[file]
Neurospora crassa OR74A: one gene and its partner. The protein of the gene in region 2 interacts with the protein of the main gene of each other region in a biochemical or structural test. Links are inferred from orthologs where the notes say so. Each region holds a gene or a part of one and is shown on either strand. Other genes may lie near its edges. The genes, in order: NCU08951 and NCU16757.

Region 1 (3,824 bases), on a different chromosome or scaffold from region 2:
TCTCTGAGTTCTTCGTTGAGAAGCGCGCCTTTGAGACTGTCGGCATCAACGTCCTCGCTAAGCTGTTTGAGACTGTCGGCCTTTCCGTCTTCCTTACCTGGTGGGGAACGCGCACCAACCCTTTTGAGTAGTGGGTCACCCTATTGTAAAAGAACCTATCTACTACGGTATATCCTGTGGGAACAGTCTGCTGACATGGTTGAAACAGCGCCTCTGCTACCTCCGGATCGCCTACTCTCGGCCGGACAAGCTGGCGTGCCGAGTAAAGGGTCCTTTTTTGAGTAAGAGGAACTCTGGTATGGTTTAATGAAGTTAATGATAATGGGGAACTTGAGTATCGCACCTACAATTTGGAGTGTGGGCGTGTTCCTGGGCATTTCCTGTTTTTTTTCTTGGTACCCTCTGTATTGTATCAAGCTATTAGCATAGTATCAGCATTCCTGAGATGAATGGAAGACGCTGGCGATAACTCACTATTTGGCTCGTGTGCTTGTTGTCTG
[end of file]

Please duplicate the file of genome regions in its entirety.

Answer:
Neurospora crassa OR74A: one gene and its partner. The protein of the gene in region 2 interacts with the protein of the main gene of each other region in a biochemical or structural test. Links are inferred from orthologs where the notes say so. Each region holds a gene or a part of one and is shown on either strand. Other genes may lie near its edges. The genes, in order: NCU08951 and NCU16757.

Region 1 (3,824 bases), on a different chromosome or scaffold from region 2:
TCTCTGAGTTCTTCGTTGAGAAGCGCGCCTTTGAGACTGTCGGCATCAACGTCCTCGCTAAGCTGTTTGAGACTGTCGGCCTTTCCGTCTTCCTTACCTGGTGGGGAACGCGCACCAACCCTTTTGAGTAGTGGGTCACCCTATTGTAAAAGAACCTATCTACTACGGTATATCCTGTGGGAACAGTCTGCTGACATGGTTGAAACAGCGCCTCTGCTACCTCCGGATCGCCTACTCTCGGCCGGACAAGCTGGCGTGCCGAGTAAAGGGTCCTTTTTTGAGTAAGAGGAACTCTGGTATGGTTTAATGAAGTTAATGATAATGGGGAACTTGAGTATCGCACCTACAATTTGGAGTGTGGGCGTGTTCCTGGGCATTTCCTGTTTTTTTTCTTGGTACCCTCTGTATTGTATCAAGCTATTAGCATAGTATCAGCATTCCTGAGATGAATGGAAGACGCTGGCGATAACTCACTATTTGGCTCGTGTGCTTGTTGTCTG